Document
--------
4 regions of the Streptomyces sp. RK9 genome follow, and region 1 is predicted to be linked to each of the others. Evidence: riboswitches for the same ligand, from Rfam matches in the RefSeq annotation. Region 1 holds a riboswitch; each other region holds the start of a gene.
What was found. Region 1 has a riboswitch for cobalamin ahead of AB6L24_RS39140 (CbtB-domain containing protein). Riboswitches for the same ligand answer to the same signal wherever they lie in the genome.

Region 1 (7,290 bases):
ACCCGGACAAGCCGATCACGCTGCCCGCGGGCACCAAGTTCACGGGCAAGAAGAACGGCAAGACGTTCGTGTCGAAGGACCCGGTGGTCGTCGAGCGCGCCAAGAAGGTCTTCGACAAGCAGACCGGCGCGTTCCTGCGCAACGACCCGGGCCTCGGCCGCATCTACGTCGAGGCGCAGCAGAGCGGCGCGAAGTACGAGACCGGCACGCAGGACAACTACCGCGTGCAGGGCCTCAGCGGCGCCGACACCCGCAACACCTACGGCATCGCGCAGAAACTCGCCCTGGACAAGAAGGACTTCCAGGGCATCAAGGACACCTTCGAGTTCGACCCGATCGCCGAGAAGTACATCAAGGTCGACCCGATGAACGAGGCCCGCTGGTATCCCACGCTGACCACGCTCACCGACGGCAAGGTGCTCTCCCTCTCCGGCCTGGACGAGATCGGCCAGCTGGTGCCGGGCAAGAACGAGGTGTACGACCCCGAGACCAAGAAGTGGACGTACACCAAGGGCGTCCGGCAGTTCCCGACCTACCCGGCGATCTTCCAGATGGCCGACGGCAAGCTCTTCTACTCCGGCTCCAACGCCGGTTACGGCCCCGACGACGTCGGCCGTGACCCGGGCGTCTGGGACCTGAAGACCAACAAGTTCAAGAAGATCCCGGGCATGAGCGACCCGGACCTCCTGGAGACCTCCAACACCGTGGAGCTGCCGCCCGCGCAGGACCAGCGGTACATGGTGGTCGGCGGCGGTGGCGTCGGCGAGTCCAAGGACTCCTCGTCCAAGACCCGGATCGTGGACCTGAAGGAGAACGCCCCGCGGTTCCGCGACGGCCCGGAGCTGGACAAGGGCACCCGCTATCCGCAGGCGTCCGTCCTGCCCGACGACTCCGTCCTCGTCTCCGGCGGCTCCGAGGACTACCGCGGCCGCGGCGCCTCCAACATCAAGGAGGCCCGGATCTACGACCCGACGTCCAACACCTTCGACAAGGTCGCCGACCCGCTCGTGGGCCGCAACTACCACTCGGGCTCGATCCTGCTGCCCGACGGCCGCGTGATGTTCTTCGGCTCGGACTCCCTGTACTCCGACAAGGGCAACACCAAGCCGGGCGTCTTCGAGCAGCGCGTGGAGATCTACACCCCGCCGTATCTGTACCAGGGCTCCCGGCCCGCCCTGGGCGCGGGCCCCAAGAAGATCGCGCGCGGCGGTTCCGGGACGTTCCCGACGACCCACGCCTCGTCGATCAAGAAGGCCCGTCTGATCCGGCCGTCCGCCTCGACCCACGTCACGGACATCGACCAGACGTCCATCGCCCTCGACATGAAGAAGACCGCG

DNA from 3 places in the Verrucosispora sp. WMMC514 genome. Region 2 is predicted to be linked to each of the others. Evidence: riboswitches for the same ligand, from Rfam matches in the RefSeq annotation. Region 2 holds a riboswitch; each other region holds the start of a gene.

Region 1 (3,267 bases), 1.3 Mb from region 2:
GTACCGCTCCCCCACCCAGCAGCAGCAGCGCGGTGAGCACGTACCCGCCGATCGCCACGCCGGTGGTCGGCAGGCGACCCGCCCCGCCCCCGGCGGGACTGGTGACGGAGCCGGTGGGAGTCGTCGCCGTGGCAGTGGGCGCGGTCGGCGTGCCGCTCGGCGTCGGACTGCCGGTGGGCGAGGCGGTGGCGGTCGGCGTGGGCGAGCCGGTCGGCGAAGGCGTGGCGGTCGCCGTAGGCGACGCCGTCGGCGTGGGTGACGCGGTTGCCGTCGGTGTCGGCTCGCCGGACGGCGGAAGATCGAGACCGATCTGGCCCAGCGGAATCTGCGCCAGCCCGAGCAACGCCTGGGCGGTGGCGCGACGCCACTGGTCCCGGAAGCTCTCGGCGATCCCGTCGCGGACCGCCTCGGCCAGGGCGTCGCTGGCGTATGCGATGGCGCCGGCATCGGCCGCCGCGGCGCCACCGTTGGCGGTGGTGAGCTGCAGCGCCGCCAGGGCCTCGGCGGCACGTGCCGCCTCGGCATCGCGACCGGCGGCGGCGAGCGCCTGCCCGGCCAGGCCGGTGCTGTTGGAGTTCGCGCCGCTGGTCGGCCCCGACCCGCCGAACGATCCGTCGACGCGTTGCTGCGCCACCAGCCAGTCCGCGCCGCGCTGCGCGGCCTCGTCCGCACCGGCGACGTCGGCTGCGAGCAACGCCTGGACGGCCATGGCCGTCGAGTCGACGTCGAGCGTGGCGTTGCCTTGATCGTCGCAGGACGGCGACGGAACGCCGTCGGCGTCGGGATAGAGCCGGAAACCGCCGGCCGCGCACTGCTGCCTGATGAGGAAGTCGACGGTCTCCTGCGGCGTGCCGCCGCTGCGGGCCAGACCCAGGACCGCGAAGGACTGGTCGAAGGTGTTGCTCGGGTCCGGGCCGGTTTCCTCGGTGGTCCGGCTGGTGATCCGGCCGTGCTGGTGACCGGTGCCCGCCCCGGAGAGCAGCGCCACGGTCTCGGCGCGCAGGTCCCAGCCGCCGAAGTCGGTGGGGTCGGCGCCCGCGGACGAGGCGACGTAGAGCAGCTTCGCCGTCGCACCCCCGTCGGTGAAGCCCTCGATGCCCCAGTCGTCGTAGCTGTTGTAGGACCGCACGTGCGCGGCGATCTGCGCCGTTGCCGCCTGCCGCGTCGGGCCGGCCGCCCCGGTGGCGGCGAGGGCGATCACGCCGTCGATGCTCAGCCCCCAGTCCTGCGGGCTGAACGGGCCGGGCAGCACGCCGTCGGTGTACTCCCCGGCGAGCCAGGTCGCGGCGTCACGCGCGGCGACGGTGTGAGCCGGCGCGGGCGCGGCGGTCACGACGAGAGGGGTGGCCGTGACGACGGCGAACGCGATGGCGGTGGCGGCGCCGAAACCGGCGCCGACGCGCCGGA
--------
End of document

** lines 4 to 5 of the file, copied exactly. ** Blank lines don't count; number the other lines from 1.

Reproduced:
ACCCGGACAAGCCGATCACGCTGCCCGCGGGCACCAAGTTCACGGGCAAGAAGAACGGCAAGACGTTCGTGTCGAAGGACCCGGTGGTCGTCGAGCGCGCCAAGAAGGTCTTCGACAAGCAGACCGGCGCGTTCCTGCGCAACGACCCGGGCCTCGGCCGCATCTACGTCGAGGCGCAGCAGAGCGGCGCGAAGTACGAGACCGGCACGCAGGACAACTACCGCGTGCAGGGCCTCAGCGGCGCCGACACCCGCAACACCTACGGCATCGCGCAGAAACTCGCCCTGGACAAGAAGGACTTCCAGGGCATCAAGGACACCTTCGAGTTCGACCCGATCGCCGAGAAGTACATCAAGGTCGACCCGATGAACGAGGCCCGCTGGTATCCCACGCTGACCACGCTCACCGACGGCAAGGTGCTCTCCCTCTCCGGCCTGGACGAGATCGGCCAGCTGGTGCCGGGCAAGAACGAGGTGTACGACCCCGAGACCAAGAAGTGGACGTACACCAAGGGCGTCCGGCAGTTCCCGACCTACCCGGCGATCTTCCAGATGGCCGACGGCAAGCTCTTCTACTCCGGCTCCAACGCCGGTTACGGCCCCGACGACGTCGGCCGTGACCCGGGCGTCTGGGACCTGAAGACCAACAAGTTCAAGAAGATCCCGGGCATGAGCGACCCGGACCTCCTGGAGACCTCCAACACCGTGGAGCTGCCGCCCGCGCAGGACCAGCGGTACATGGTGGTCGGCGGCGGTGGCGTCGGCGAGTCCAAGGACTCCTCGTCCAAGACCCGGATCGTGGACCTGAAGGAGAACGCCCCGCGGTTCCGCGACGGCCCGGAGCTGGACAAGGGCACCCGCTATCCGCAGGCGTCCGTCCTGCCCGACGACTCCGTCCTCGTCTCCGGCGGCTCCGAGGACTACCGCGGCCGCGGCGCCTCCAACATCAAGGAGGCCCGGATCTACGACCCGACGTCCAACACCTTCGACAAGGTCGCCGACCCGCTCGTGGGCCGCAACTACCACTCGGGCTCGATCCTGCTGCCCGACGGCCGCGTGATGTTCTTCGGCTCGGACTCCCTGTACTCCGACAAGGGCAACACCAAGCCGGGCGTCTTCGAGCAGCGCGTGGAGATCTACACCCCGCCGTATCTGTACCAGGGCTCCCGGCCCGCCCTGGGCGCGGGCCCCAAGAAGATCGCGCGCGGCGGTTCCGGGACGTTCCCGACGACCCACGCCTCGTCGATCAAGAAGGCCCGTCTGATCCGGCCGTCCGCCTCGACCCACGTCACGGACATCGACCAGACGTCCATCGCCCTCGACATGAAGAAGACCGCG

DNA from 3 places in the Verrucosispora sp. WMMC514 genome. Region 2 is predicted to be linked to each of the others. Evidence: riboswitches for the same ligand, from Rfam matches in the RefSeq annotation. Region 2 holds a riboswitch; each other region holds the start of a gene.